The heart of the tale begins in an abandoned warehouse when Phyllis’s daughter befriends an adult male who is a homeless alcoholic. She asks him, “how did you end up like this, anyway?”  He replies, “I have been asked that a lot…I have an answer already pre-prepared like a job interview.” His silly answer to the girl answers nothing. This is how the author cleverly reminds us, without preaching, that addiction can happen to anyone. The story’s tension derives from a drug rehab that has been granted permission to open up a center in the lane. The residents take a ‘Not In My Backyard’ stand.  We get an ugly and honest front row look on the stigma faced by those struggling with addiction. “We’ll be terrified that a junkie will have a go or try to sell shite to the kids.” 

The author sets his stage with vivid descriptions of the neighborhood, which include cottages meant for a small family. “However, liberal lust mixed with conservative Catholicism meant they usually housed a larger one.” As the lane widens, you will find rows of flats. Between them lies a basketball court with no hoops in a perpetually locked playground, “an amenity that the locals cannot be trusted with.” There is a former nunnery, where God must still be looking down on them because outside the building sits a thriving, “beautiful cherry blossom, which in April fills the dreary urban landscape with pink petals.” And, in the evenings, the “silver serpent street lamps slowly hissed to life outside Cartigan’s pub.” It could be said that in today’s apostate times the pub is more religiously frequented than St. Luke’s Church. But, don’t worry about the residents’ souls because Father Thomas can usually be found there too since the church closes at nighttime. “The wrong type tended to pray at 9.pm on a Friday night.”

“Clementine” should be read with a pint of ale or cider in hand. Still, while remaining in a comedy-parable style, empathy and the “importance of community in an increasingly isolating and individualizing world” is the recurring theme. A minor character who is a journalist visits the lane and decides to write an article, which he will call “Forgotten Pieces.” His motivation comes from “watching a couple aged by heroin, though they were probably just in their 40s.” Weaved into the plot is a children-scaring nun mystery that has haunted the lane for a century. It is an amusing side plot that does not distract from the story but it is not necessarily needed. It may be overkill. My funny bone did not need further tickling. The novel is peppered with “Irish Speak.” A glossary is included for non-Irish readers like myself. After the glossary, there is an “About The Author” page where he shares that in real life he has worked on inner-city community development projects. When one of his characters says, “We must remember not to lose sight of the human in the addiction,” it is fair to guess that is the author’s sentiment as well. Without resorting to too much sentimentality, “Clementine” is a fun, moving tale that is wiser than it initially lets on.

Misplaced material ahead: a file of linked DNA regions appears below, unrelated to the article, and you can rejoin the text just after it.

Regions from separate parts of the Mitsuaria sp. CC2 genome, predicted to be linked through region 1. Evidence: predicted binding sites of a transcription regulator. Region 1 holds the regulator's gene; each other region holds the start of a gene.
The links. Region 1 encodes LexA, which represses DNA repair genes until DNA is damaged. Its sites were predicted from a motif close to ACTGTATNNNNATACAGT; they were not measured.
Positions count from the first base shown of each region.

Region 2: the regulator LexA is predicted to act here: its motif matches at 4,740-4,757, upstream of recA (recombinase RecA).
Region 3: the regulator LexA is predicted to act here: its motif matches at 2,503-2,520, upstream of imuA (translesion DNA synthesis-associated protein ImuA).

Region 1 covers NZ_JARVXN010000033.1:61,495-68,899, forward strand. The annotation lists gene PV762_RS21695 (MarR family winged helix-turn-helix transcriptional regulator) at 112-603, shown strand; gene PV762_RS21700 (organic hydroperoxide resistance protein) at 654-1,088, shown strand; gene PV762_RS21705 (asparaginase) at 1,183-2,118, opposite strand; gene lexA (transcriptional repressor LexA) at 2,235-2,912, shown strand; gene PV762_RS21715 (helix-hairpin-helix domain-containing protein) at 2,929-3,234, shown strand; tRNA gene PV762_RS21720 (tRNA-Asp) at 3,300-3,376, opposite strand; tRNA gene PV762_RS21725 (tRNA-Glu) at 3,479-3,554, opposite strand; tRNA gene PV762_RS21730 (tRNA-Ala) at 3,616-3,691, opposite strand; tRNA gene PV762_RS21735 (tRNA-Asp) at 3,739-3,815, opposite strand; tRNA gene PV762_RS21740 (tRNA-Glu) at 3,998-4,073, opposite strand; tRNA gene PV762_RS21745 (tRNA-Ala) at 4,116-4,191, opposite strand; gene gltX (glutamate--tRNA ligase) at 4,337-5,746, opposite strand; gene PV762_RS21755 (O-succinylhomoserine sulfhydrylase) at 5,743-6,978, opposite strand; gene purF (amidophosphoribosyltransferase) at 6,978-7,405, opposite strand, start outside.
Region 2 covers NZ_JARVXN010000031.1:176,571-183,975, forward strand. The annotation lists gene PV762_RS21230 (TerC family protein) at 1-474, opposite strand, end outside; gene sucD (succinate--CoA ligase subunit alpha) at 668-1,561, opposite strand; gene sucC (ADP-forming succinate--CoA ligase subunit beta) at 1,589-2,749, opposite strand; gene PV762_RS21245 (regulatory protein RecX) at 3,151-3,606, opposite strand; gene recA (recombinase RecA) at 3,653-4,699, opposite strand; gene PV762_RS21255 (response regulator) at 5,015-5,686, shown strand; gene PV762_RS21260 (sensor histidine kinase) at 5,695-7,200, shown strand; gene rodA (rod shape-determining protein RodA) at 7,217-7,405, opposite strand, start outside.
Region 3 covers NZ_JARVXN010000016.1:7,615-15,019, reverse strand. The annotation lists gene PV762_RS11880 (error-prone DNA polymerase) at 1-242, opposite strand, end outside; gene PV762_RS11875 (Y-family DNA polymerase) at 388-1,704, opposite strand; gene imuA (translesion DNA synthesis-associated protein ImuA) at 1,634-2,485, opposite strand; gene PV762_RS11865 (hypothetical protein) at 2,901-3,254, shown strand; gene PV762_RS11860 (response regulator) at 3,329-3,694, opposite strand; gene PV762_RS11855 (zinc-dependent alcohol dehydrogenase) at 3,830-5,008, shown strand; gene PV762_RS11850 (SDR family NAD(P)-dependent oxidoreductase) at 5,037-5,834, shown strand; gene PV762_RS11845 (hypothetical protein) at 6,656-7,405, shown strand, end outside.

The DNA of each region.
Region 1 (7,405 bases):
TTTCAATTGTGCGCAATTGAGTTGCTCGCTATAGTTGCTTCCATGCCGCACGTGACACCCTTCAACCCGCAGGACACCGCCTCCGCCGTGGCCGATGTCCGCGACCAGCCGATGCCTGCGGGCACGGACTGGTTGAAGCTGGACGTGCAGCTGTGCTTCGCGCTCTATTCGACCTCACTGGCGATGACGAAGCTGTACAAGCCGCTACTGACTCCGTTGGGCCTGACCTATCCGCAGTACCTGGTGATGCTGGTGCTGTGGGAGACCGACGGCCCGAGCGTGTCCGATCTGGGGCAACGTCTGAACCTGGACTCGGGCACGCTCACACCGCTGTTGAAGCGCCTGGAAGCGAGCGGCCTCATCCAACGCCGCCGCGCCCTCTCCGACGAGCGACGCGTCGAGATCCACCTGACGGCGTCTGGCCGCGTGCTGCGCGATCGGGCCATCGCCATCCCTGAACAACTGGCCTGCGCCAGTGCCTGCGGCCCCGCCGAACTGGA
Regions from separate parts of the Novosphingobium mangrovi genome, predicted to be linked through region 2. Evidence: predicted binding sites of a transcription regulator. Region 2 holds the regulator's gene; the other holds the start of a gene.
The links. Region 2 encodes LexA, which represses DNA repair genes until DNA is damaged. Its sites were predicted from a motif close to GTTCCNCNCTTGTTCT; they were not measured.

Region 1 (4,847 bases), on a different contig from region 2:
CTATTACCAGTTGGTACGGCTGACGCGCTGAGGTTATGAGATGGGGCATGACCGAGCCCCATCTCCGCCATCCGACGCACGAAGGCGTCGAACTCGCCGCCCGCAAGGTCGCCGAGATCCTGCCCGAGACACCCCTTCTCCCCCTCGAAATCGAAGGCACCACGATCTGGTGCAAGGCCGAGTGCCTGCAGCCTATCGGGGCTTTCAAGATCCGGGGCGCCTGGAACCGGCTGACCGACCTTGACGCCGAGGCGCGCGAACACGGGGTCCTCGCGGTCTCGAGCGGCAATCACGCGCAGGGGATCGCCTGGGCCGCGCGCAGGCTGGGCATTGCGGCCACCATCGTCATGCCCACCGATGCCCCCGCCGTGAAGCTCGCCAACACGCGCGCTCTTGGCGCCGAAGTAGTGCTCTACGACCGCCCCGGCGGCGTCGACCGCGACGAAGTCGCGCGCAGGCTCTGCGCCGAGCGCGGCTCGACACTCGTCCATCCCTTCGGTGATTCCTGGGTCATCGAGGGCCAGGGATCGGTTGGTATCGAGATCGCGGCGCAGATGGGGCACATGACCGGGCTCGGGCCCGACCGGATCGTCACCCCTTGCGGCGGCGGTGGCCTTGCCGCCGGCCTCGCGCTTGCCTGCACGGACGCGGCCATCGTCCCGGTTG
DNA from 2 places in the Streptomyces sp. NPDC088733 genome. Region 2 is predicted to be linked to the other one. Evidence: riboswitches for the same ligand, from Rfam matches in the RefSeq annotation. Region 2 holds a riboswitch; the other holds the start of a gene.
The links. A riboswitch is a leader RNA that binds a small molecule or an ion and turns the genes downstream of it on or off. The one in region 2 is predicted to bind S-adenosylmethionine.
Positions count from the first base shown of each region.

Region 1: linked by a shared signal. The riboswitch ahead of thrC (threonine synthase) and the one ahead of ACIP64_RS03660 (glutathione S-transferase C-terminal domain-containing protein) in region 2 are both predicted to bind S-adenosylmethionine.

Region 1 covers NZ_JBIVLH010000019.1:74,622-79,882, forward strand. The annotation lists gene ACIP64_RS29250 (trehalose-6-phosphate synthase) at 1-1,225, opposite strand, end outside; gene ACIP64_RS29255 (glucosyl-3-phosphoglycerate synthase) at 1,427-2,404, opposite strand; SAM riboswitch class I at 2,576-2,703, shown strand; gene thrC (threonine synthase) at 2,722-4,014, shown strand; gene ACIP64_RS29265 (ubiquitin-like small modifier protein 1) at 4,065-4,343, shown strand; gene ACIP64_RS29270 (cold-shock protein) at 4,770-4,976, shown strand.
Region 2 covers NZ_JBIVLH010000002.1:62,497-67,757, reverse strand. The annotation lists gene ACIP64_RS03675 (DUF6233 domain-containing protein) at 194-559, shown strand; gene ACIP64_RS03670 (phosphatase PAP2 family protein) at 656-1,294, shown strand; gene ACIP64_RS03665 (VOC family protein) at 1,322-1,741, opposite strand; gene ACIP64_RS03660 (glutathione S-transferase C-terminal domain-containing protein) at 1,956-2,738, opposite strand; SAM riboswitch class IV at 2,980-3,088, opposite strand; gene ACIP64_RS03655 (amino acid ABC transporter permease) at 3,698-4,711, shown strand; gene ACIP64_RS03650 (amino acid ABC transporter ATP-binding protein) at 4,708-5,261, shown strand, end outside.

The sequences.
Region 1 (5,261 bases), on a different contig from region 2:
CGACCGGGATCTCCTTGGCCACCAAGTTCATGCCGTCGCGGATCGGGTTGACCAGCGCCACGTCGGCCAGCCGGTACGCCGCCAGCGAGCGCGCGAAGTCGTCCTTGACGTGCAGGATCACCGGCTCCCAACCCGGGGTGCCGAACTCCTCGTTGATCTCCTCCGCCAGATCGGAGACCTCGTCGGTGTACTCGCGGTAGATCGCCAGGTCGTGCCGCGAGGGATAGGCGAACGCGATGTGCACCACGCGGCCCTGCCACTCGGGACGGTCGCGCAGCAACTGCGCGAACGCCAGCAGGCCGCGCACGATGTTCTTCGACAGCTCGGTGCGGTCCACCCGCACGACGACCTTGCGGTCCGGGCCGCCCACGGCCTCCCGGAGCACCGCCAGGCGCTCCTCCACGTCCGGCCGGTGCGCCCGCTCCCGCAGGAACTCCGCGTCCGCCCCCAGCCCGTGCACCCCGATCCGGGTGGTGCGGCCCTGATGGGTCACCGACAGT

I received this Advance Review Copy (ARC) novel from the author at no cost in exchange for an honest review.

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“Anxious People” by Fredrik Backman

Anxious people

Genre: Comedy
Publisher: Simon & Schuster
Pub. Date: Sept. 8, 2020

Similar to his debut novel, “A Man called Ove,” “Anxious People” is also a comic novel about the fragile human psyche and how kindness and compassion can count so much in surviving each day in this topsy-turvy world. In a small Swedish town a parent, short on rent and afraid of losing child custody, ineptly attempts to rob a bank. When that doesn’t work (it’s a cashless bank) and the police (who are a lovable father and son team) are closing in, while still wearing a ski mask and holding a toy handgun, the would-be robber flees into a nearby apartment building and slips inside an apartment where a real estate agent is in the middle of an open house. This is how eight people become unlikely friends in a non-intentional hostage situation. Believable, no—Funny, yes.

Backman’s characters are all misfits and quirky and his writing is a bit quirky as well.  He starts his tale with, “This story is about a lot of things, but mostly about idiots.” He uses humor to explore life, marriage, parenthood, love, and death while suggesting that that none of us should judge others since being human is “idiotically difficult.”  “Anxious People” may not be for everyone. It can read like one long, admittedly dark humor funny, monologue about of all things bridges and suicides. Maybe because this reviewer just finished a comic novel on suicide that this tale is not quite the homerun that I was expecting. Nevertheless, give it a try, if not for anything else but a great twist that of course will make you rethink your criticisms of others.

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“A Woman of Intelligence’ by Karin Tanabe

A Woman of Intelligence

Genre: Women’s Fiction
Publisher: St. Martin’s Press
Pub. Date: June 20, 2021

The woman might have been intelligent but the story was dim-witted. The setting is in NYC in the year1954. Marketed as historical fiction the novel is really women’s fiction centering on an Ivy-League-educated bored homemaker and mother of two young sons. The FBI approaches her to help them on a case with a Russian ex-boyfriend of hers. She agrees while keeping her husband in the dark. (This alone makes this an unbelievable read). Now there are plenty of espionage novels out there where the protagonist is a female. I am guessing some are good but this one just isn’t one of them. To be fair to the author, she does a good job of showing us how hard and underappreciated it is to be a stay at home mom. And, I did enjoy her novel, “A Hundred Suns.” In that book, her writing shines. Here it is sophomoric.  Or maybe it wasn’t the writing, but a plot-line that never seemed credible.